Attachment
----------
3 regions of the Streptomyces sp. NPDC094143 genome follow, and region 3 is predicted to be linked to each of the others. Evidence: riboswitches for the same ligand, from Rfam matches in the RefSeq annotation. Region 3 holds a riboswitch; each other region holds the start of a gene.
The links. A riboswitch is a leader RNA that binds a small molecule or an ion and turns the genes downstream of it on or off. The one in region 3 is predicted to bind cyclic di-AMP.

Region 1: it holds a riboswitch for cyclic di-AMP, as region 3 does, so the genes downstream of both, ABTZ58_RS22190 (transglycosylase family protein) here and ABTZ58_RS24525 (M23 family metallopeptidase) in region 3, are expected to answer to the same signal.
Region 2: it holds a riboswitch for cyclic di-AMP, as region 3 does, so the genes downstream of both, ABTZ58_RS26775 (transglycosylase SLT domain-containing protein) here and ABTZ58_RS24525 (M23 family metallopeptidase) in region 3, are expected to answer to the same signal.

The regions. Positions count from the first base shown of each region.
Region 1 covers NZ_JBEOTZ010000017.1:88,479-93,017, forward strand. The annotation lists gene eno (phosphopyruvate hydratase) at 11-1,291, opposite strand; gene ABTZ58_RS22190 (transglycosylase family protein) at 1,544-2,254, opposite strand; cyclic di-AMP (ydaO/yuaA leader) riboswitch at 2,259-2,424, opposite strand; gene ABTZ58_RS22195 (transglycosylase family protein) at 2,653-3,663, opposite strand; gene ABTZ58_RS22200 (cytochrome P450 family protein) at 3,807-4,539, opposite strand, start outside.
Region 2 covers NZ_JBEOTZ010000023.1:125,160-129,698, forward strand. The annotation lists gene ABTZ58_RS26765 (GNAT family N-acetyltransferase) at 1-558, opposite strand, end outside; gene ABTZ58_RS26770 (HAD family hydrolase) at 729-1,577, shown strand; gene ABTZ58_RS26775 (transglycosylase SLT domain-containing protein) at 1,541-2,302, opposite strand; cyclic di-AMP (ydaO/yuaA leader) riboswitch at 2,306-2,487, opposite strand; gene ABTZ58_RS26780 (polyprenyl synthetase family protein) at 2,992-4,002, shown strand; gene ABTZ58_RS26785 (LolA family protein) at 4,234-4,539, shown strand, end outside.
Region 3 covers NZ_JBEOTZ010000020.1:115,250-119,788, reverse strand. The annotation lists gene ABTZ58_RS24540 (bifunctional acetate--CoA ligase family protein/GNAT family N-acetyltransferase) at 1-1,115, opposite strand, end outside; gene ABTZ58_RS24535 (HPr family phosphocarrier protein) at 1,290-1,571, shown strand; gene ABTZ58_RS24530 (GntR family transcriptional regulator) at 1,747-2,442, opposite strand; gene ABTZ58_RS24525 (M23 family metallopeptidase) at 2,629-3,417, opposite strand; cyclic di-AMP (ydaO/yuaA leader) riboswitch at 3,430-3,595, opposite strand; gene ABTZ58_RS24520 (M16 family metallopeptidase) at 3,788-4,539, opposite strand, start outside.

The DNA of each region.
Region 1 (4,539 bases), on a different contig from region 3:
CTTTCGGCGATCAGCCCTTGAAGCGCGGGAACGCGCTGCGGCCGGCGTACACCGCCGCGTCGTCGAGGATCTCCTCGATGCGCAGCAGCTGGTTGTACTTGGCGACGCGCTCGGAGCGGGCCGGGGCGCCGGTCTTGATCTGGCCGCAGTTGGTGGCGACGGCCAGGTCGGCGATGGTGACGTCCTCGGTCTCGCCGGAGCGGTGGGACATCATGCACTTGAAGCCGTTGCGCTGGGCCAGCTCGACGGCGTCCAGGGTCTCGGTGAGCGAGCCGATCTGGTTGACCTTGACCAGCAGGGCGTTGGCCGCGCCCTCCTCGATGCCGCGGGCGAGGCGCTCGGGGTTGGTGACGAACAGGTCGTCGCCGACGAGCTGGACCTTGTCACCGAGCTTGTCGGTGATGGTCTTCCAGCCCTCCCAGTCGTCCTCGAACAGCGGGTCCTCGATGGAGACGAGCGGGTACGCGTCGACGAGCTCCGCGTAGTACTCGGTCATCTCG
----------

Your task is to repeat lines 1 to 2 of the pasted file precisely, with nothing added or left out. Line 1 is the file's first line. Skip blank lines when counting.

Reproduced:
3 regions of the Streptomyces sp. NPDC094143 genome follow, and region 3 is predicted to be linked to each of the others. Evidence: riboswitches for the same ligand, from Rfam matches in the RefSeq annotation. Region 3 holds a riboswitch; each other region holds the start of a gene.
The links. A riboswitch is a leader RNA that binds a small molecule or an ion and turns the genes downstream of it on or off. The one in region 3 is predicted to bind cyclic di-AMP.